Q. What projects have you been working on in the past year, and what’s on the horizon?

A. My dream since I was seven years old was to be a counsellor, because with all the struggles I went through as a child, I had a counsellor who believed in me. Now I have my master’s in counselling and I’ve started up my own life coaching business. It’s been hard, it’s been stressful, but I believe it’s what I’m meant to do.

Then a good friend I grew up with [Rebecca Reimer]—she’s been in radio and she owns her own magazine—we started a podcast called The State of Potentiality, and it’s all about helping people navigate life for what it is, not what we expect it to be.

And the latest project is called Humans of Hamilton, inspired by Humans of New York. I think we tend to want to talk over someone or share our advice, but there is such a beautiful aspect of sitting back and just listening to someone else’s story, whether they’re going through a struggle or they’ve overcome something. So, my friend Bugg [Davis] and I are recording people’s stories just to engage in our community and build a connection in Hamilton.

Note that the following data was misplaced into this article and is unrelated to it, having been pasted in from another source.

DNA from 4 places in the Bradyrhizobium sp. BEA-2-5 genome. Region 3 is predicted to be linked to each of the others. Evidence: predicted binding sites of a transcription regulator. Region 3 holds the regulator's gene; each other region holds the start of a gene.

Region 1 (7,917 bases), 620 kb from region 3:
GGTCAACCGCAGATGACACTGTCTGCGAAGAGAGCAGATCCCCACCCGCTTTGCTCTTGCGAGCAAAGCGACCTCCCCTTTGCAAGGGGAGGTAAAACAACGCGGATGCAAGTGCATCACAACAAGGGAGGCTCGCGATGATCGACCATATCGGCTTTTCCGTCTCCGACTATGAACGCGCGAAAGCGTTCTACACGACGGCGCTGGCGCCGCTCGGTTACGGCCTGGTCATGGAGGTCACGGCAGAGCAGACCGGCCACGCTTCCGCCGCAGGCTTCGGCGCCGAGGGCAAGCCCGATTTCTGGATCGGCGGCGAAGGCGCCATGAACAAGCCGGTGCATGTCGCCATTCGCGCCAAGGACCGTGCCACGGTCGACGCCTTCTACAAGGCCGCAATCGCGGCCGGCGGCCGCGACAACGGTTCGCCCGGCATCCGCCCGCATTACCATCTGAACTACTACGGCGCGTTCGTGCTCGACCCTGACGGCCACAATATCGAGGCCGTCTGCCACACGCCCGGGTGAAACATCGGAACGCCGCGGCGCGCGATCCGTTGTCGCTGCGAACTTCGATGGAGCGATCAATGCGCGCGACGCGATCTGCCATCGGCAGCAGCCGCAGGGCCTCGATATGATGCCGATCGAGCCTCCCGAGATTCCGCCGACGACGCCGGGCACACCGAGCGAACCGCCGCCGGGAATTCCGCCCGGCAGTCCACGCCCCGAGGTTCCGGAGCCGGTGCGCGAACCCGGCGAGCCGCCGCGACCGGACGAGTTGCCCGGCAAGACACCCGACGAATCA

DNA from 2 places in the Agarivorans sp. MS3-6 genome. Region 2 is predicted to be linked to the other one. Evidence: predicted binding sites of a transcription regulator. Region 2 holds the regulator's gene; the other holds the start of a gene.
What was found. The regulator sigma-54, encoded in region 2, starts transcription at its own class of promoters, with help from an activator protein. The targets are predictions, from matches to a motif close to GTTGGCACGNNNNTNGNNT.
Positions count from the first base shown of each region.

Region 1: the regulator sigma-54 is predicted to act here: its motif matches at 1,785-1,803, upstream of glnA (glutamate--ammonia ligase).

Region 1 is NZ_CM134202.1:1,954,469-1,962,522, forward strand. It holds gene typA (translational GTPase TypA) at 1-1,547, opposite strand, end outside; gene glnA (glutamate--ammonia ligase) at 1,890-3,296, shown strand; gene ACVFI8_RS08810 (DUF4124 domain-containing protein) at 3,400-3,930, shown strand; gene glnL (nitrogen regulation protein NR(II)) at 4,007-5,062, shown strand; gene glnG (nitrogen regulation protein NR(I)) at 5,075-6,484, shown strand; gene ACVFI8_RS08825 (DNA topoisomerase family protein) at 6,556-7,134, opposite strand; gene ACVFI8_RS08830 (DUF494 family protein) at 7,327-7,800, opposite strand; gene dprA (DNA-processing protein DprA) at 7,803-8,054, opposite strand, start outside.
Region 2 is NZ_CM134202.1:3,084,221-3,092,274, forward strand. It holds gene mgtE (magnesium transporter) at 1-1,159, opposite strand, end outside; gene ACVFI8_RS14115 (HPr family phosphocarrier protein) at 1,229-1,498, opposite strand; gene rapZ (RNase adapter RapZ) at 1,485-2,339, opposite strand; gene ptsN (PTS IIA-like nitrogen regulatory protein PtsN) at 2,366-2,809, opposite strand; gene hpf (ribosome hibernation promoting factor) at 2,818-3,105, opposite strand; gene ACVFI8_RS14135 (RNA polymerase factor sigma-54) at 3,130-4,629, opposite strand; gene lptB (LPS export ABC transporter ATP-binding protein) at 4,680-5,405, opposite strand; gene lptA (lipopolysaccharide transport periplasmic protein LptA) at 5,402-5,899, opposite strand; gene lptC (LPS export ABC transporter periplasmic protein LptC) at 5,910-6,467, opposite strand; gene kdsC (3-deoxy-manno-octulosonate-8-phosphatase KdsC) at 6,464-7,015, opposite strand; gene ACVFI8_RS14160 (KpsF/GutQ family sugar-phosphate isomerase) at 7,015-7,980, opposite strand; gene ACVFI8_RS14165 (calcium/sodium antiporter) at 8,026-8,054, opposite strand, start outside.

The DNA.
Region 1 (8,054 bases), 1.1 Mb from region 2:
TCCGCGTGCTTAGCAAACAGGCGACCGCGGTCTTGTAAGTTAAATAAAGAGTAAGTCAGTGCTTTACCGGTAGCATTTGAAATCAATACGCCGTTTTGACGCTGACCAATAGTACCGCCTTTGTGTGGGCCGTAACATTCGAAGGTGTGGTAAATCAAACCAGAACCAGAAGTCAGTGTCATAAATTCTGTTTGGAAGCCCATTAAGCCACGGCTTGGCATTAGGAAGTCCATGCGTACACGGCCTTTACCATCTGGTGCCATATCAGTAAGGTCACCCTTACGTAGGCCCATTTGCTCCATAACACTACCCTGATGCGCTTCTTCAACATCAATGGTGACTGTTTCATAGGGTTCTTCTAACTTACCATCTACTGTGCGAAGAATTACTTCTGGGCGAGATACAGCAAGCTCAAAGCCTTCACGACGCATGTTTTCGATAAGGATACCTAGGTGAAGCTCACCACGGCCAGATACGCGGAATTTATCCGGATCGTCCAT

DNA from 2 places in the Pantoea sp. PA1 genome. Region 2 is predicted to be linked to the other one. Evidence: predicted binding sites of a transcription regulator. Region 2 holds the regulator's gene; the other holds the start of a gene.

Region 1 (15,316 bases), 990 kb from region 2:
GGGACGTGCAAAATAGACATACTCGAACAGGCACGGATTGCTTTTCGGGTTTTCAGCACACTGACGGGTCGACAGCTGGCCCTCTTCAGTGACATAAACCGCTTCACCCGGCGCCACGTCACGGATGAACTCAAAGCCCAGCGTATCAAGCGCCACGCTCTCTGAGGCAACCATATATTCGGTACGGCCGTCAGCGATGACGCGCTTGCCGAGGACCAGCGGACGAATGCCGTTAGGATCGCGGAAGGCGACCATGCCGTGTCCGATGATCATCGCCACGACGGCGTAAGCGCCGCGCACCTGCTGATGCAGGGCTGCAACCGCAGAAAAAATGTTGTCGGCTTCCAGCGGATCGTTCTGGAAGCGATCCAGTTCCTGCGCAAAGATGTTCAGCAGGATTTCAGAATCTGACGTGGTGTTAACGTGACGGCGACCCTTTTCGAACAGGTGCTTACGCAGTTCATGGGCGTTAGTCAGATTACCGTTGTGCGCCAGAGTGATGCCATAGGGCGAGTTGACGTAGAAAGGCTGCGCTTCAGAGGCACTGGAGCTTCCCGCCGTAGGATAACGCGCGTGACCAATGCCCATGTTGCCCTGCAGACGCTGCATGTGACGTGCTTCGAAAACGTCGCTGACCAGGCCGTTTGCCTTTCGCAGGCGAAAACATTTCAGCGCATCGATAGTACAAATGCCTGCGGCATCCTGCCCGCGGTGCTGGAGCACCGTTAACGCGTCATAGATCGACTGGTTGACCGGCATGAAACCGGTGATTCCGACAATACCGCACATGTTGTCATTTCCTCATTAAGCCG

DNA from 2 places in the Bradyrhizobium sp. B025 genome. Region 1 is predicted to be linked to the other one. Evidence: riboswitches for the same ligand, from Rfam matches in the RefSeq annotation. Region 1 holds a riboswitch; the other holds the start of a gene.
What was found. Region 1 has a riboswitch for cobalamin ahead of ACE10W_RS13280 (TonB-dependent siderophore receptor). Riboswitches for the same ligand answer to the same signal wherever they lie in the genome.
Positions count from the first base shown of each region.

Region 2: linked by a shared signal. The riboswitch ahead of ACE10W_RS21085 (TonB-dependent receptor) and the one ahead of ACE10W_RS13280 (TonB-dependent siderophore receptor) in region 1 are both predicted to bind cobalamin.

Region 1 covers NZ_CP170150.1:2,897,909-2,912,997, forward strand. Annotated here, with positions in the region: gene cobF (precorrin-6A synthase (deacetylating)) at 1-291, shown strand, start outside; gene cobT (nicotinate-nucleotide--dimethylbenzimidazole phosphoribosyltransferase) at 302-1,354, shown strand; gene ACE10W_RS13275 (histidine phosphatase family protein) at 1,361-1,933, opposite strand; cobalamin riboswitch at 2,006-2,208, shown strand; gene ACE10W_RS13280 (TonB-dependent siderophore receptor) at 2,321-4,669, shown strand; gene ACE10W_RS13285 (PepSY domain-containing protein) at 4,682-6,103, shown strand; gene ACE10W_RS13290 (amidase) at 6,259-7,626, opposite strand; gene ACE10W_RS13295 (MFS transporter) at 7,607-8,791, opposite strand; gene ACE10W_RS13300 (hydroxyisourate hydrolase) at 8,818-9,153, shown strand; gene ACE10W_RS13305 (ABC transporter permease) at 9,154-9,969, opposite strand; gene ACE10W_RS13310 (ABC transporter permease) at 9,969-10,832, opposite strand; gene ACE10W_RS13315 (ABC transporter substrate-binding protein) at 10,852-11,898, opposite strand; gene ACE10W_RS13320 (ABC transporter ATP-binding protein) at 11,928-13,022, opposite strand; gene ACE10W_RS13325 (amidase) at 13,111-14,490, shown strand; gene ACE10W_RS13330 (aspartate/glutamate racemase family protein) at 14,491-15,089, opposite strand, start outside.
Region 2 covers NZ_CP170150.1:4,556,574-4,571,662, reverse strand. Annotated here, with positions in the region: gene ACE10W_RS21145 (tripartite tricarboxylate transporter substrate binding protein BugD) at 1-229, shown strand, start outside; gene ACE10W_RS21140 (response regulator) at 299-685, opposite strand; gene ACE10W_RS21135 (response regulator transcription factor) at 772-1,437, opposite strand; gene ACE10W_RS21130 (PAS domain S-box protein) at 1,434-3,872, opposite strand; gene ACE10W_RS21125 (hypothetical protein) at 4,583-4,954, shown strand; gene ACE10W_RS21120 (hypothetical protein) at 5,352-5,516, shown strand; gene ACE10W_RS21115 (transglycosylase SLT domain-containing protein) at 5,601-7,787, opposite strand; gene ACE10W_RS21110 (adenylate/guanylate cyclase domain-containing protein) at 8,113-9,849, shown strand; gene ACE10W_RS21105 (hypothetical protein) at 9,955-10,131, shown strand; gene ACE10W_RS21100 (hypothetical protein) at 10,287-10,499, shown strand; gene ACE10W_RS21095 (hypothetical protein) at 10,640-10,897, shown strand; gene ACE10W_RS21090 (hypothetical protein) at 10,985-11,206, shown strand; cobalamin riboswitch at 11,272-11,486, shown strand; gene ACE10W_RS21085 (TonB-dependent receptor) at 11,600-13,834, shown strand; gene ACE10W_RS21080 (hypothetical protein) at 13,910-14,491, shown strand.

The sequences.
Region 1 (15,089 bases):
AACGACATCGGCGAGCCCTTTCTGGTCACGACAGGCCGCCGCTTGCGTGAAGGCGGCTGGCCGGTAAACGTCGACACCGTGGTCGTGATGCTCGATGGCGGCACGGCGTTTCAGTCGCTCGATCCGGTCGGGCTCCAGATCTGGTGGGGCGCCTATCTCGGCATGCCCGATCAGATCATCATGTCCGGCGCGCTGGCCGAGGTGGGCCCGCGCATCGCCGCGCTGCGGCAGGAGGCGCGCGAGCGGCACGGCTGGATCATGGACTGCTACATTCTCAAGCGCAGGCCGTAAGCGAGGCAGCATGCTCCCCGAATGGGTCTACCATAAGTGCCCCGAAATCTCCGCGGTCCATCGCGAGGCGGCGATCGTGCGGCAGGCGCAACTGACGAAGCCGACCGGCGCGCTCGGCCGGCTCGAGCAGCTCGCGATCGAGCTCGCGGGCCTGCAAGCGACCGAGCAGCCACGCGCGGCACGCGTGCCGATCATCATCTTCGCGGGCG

I don’t think we’re meant to do our creativity alone. When we share our dreams and our creativity with other people, it becomes a chain reaction. We don’t have to have a clear roadmap because God walks before us. Especially if we’re following our creativity and our dreams, I think it’s praise and it’s an act of worship. What I’m learning is that even through the struggles and setbacks it’s all worth it. 

Q. When you’re in the middle of a project, what are some things that nourish your creativity?

Definitely journaling; taking the time to be mindful of God’s presence. I know that when I take time to do that every day, it flows into everything else. I think the biggest thing for me right now—especially with Covid, when I’m homebound for a long period of time—is getting out in nature. God refreshes my mind and gives me new ways to see Him. There’s so much of God in nature because He created it and it teaches us lessons. So, I try to get out for a hike once a week if not more because it really nourishes my soul.